What sorrow for those who say that evil is good and good is evil,
 that dark is light and light is dark, 
that bitter is sweet and sweet is bitter. 
What sorrow for those who are wise in their own eyes 
and think themselves so clever.
 What sorrow for those who are heroes at drinking wine
 and boast about all the alcohol they can hold.
They take bribes to let the wicked go free,
 and they punish the innocent. Therefore, just as fire licks up stubble 
and dry grass shrivels in the flame, so their roots will rot 
and their flowers wither.
 For they have rejected the law of the Lord of Heaven’s Armies; they have despised the word of the Holy One of Israel (Isaiah 5:20-24 NLT).

If we want to have a more peaceful and secure world, then we are going to have to return to the source of the true gold standard of justice as defined by the Judeo-Christian scriptures. Justice, one true justice for all humans and nations will eventually come to administered throughout the whole earth in the World Tomorrow. It will come neither through the International Criminal Court at the Hague, nor by Islam’s Sharia, nor by the brute force of the liberal Western secular democracies! But come it will by divine providence!

In the future, the mountain with the LORD’s temple
will be the highest of all. It will reach above the hills;
every nation will rush to it. Many people will come and say,
“Let’s go to the mountain of the LORD God of Jacob and worship in his temple.”
The LORD will teach us his Law from Jerusalem, and we will obey him.
He will settle arguments between nations. They will pound their swords and their spears into rakes and shovels; they will never make war
or attack one another (Isaiah 2:2-4 Contemporary English Version).

Picture this… the Second Coming of Osama Bin Laden

In a CBS News interview yesterday, U.S. President Barak Obama rejected releasing grisly death pictures of the al-Qaida leader Osama Bin Laden, saying,

“We don’t trot this stuff out as trophies… The fact of the matter is, this was somebody who was deserving of the justice that he received, and I think Americans and people around the world are glad that he is gone. But we don’t need to spike the football” (referring to the iconic athletic enthusiasm exhibited by American footballers when they score touchdown points).

Yes, Bin Laden was indeed worthy of the death penalty as he led the terrorist organization responsible for the massacre of many thousands of innocent people. As the Judeo-Christian scriptures explicitly teach in the Law:

However, if someone deliberately kills another person, then the slayer must be dragged even from my altar and be put to death (Exodus 21:13 New Living Translation).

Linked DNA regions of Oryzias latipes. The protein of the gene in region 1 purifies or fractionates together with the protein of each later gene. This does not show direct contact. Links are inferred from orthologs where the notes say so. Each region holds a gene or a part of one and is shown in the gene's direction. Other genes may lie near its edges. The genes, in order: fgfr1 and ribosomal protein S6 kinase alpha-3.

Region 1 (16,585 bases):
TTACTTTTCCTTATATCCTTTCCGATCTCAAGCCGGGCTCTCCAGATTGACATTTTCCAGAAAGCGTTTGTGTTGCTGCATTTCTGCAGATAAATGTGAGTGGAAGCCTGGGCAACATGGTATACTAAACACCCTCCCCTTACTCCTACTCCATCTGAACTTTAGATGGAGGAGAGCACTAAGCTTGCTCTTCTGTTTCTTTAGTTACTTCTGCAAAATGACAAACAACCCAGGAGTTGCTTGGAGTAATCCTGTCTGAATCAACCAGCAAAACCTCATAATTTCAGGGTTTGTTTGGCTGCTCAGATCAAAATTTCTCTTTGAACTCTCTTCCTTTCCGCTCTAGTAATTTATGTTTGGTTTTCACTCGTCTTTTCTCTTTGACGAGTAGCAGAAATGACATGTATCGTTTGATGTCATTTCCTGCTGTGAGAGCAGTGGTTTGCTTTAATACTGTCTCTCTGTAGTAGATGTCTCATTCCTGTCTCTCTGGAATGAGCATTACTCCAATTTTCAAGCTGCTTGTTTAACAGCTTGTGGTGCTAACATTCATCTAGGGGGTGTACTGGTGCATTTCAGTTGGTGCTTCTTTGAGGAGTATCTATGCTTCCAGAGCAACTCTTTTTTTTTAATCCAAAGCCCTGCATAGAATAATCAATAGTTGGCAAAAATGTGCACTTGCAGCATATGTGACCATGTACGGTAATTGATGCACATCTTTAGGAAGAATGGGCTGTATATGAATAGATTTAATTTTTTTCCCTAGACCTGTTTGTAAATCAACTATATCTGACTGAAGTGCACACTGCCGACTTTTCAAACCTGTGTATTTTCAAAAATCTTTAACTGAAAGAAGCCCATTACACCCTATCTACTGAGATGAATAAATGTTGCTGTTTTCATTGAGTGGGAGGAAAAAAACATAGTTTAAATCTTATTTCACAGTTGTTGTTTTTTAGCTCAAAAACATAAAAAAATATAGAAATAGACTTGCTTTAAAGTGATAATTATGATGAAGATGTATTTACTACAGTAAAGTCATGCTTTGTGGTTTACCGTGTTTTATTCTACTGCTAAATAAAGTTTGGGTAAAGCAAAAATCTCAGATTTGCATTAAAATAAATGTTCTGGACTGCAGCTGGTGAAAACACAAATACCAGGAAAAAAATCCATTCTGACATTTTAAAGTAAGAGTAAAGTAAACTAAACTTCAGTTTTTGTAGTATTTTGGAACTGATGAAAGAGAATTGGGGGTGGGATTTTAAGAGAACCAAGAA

A few bullets to the head administered by a Navy SEAL, however, is just the beginning of the justice process for Osama Bin Laden.

In this, President Barak Obama, a self-professing Christian, seems to be ignorant. While acknowledging in the CBS interview that some people will indeed deny the certainty of Bin Laden’s execution without the release of convincing pictures, Obama asserted:

There is no doubt that Osama Bin Laden is dead. Certainly there is no doubt among al-Qaida members that he is dead…There are going to be some folks who deny it. The fact of the matter is, you will not see Bin Laden walking on the Earth again (Sheldon Alberts, Postmedia News, May 5, 2011).

Well, the real fact of the matter is, and this will be news to President Obama and perhaps many readers, Osama Bin Laden will yet again walk on the Earth! Yes, you read that correctly. There will be a “Second Coming” of this killer. And I’m not just talking metaphorically as when some other murderous Muslim fanatic commits similar crimes under the inspiration of Osama Bin Laden’s example.

How can I make such an assertion? Well, the fact of the matter is, as explained in multiple places in the Holy Scriptures, such a “Second Coming” is precisely what is going to happen to Osama Bin Laden. Notice this biblical prophecy foretelling what shall take place in the End Time:

“At that time shall arise Michael, the great prince who has charge of your people [He is one of God’s archangels]. And there shall be a time of trouble, such as never has been since there was a nation till that time. But at that time your people shall be delivered, everyone whose name shall be found written in the book. And many of those who sleep in the dust of the earth shall awake, some to everlasting life, and some to shame and everlasting contempt (Daniel 12:1-2 English Standard Version).

Even the New Covenant’s Apostle Paul asserted that bad men like Bin Laden will come to life again and walk on the Earth:

…there will be a resurrection of both the just and the unjust (Acts 25:15 ESV).

Why would God bother to bring back the bad guys? Well, God has a plan for every mortal human being including you, and me:

And as it is appointed unto men once to die, but after this the judgment (Hebrews 9:27 King James Version).

Jesus Christ himself, the Son of God, taught there is indeed coming a time of reckoning for all who have ever lived, including wicked men like Osama Bin Laden and all his al-Qaida crew of cutthroats:

Do not be surprised and wonder at this, for the time is coming when all those who are in the tombs shall hear His voice, and they shall come out–those who have practiced doing good [will come out] to the resurrection of [new] life, and those who have done evil will be raised for judgment [raised to meet their sentence] (John 5:28-29 Amplified Version).

The fact of the matter is, the real judgment day is still to come when Bin Laden will stand in the docket to fully answer for his behaviour. I’m looking forward to having a courtroom seat to witness such an event. But in the meantime I’m making it my business to be among those whom God will call righteous rather than unrighteous. How about you?